27. Memorandum From the Secretary of State to the President1
- Proposal for Settlement of India–Pakistan Differences
For many years, indeed ever since the partition of the Indian subcontinent, the Government of the United States has been concerned with the serious disputes which have plagued relations between India and Pakistan. For almost a decade now, two basic issues have proved insoluble by those who have attempted to resolve them: Kashmir by the Security Council and the Indus Waters by the International Bank for Reconstruction and Development. The mutual distrust and fear which these have nurtured over the years have more recently helped generate in each country a compulsion to build up its military posture against the other. This is in turn precluding both countries from devoting the maximum amount possible of their resources to badly needed economic development.
In view of the large population, important resources, and strategic location of India and Pakistan, our national interest demands that they be as politically stable and as economically prosperous as possible. Past and particularly current trends endanger this objective. It, therefore, seems to me necessary to try a new approach toward solving the basic differences which separate India and Pakistan. The essence of this would be to consider the Indus, Kashmir and arms questions as closely related so that a wider field for compromise will exist.
This approach, I am convinced, could best be initiated by a personal appeal from you to the leaders of both countries. In this we would, in strict secrecy and without prejudice to our present position if [Page 82] the new approach were unsuccessful, offer our good offices to assist them to reach agreement on all three questions. Procedurally, the negotiations might follow the lines of the Trieste ones.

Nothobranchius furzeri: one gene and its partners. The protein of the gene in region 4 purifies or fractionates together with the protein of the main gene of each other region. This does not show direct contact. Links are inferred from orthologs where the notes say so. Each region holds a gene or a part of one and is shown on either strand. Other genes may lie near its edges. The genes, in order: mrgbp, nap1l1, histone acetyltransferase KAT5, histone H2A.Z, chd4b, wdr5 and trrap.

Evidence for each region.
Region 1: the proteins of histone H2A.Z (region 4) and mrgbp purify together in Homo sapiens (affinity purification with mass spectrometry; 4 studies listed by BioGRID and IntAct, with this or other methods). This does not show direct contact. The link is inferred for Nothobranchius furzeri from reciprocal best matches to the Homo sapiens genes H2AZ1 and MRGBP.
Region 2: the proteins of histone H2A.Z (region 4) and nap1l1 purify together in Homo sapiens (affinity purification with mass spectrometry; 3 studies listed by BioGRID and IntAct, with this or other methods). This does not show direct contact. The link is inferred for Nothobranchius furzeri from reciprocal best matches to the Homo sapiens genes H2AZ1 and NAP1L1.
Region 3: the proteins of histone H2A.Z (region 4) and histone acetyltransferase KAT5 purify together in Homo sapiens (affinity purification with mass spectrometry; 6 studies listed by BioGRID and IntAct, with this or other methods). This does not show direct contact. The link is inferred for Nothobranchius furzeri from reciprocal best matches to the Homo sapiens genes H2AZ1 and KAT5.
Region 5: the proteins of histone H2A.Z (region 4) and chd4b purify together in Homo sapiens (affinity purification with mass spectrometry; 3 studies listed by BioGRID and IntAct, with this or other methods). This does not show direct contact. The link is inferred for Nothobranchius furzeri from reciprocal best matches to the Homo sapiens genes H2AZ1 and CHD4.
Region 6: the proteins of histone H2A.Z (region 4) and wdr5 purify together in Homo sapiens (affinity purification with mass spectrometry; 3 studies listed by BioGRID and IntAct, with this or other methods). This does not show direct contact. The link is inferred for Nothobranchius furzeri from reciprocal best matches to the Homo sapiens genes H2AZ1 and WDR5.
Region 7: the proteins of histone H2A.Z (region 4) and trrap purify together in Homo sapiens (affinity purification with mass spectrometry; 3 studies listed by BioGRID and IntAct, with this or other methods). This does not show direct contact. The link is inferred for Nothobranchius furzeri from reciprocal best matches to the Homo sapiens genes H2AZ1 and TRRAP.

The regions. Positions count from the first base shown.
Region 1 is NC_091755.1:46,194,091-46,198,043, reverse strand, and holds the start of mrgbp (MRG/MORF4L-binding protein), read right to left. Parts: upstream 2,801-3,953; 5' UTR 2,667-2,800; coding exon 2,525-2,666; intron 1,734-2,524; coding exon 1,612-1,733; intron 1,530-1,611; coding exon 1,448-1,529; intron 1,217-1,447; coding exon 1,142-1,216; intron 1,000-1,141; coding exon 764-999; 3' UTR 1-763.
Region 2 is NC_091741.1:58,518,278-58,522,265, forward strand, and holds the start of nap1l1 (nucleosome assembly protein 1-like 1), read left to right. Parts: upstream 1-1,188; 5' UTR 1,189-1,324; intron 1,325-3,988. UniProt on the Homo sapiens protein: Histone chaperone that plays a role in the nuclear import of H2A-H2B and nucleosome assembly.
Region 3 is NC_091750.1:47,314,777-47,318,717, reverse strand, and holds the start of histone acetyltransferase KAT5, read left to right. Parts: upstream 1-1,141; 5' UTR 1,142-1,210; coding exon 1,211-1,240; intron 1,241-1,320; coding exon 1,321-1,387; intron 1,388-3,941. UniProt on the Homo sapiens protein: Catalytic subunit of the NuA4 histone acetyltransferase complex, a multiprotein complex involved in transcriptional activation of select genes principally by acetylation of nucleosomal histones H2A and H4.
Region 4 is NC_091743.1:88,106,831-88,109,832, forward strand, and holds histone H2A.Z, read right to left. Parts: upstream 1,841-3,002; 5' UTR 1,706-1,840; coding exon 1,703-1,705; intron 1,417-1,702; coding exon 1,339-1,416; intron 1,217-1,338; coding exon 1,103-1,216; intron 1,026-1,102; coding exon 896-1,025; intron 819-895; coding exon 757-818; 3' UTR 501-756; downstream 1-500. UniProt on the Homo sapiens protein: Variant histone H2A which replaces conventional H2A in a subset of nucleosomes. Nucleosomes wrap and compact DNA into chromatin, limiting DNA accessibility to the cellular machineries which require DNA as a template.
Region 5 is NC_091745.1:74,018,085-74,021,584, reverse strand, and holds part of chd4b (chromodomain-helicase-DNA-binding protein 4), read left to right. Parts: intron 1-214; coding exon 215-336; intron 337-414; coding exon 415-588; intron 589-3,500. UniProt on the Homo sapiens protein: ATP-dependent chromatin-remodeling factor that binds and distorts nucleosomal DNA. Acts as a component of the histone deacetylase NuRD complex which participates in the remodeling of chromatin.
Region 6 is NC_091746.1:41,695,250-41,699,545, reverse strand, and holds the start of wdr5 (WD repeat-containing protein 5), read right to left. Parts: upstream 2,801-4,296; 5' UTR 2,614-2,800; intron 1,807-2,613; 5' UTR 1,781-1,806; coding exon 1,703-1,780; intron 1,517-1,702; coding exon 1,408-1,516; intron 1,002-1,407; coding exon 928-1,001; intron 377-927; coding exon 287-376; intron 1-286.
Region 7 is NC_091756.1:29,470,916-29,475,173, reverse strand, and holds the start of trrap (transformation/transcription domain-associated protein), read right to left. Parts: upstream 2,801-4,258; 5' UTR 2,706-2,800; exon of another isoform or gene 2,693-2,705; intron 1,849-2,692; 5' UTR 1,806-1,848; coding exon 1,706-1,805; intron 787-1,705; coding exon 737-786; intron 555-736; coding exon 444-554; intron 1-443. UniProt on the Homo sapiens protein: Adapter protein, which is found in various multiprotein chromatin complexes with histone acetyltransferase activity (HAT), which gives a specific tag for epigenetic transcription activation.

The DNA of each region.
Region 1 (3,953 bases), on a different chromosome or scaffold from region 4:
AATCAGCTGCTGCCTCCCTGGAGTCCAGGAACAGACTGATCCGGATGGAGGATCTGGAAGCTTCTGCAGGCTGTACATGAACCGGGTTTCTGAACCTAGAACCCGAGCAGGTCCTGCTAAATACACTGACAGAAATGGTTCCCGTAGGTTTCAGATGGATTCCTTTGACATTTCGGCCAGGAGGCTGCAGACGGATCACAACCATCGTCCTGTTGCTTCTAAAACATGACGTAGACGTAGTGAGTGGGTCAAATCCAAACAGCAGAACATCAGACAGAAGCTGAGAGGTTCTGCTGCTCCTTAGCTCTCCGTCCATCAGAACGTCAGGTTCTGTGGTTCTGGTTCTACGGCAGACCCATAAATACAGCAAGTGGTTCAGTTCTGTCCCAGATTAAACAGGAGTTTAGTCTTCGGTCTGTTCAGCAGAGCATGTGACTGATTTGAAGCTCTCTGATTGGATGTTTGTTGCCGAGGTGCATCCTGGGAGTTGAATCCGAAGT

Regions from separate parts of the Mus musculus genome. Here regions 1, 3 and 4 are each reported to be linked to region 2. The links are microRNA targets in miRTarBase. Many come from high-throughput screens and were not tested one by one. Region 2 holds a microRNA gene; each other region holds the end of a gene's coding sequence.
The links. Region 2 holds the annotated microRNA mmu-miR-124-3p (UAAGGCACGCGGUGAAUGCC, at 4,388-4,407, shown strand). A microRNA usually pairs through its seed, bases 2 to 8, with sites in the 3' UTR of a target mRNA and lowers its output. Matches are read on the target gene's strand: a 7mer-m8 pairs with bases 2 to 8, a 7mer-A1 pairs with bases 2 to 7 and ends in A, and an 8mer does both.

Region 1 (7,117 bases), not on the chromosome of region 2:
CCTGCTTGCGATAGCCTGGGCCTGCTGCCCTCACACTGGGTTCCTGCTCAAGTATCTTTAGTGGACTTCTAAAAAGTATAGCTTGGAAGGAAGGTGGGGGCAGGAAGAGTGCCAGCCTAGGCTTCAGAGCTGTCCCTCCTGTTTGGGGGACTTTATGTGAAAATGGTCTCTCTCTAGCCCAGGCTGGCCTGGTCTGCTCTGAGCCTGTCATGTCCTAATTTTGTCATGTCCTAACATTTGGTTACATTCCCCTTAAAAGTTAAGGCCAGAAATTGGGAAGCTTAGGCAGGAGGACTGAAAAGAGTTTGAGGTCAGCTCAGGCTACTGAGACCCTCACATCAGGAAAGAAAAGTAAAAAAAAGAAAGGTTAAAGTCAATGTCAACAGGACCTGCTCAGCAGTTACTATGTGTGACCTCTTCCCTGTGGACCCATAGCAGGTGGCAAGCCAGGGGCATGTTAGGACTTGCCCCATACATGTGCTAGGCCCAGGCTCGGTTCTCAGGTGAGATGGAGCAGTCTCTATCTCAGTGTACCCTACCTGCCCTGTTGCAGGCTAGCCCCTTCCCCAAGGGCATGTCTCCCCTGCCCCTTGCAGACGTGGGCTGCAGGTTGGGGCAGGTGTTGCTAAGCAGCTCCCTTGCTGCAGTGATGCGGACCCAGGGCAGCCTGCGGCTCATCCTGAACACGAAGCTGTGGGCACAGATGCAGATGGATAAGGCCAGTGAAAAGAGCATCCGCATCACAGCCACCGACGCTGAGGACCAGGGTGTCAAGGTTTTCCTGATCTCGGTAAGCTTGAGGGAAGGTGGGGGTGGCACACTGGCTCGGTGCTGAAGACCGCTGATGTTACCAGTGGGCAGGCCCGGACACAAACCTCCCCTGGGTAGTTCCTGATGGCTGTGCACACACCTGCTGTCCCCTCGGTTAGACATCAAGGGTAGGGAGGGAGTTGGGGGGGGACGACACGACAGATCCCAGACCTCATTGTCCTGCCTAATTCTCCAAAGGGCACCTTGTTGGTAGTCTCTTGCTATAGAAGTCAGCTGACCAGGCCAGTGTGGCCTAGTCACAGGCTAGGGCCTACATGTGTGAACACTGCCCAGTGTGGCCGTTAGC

To illustrate to you how we would initiate this new approach we have prepared a draft letter from you to the President of Pakistan and the Prime Minister of India.2
If you approve of this general approach, we would then discuss it with the U.K. before actually acting, as they may want to be in on the “good offices”— as in the case of Trieste and Tunisia.3
- Source: Department of State, Central Files, 690D.91/4–1758. Secret↩
- Attached to the source text but not printed.↩
In a memorandum to Dulles of April 21, Eisenhower replied as follows:
“I have your memorandum of April seventeenth, containing a proposal looking toward the settlement of the India-Pakistan differences. I am all for the approach you indicate, to be undertaken in the utmost secrecy. In fact, if there should ever be realized sufficient progress in negotiations to warrant the hope that a personal gesture might help assure success, there is no inconvenience at which I would balk. For example, I’d be ready to welcome and entertain the Prime Ministers simultaneously—I would even go out there.” (Department of State, Central Files, 690D.91/4–2158)↩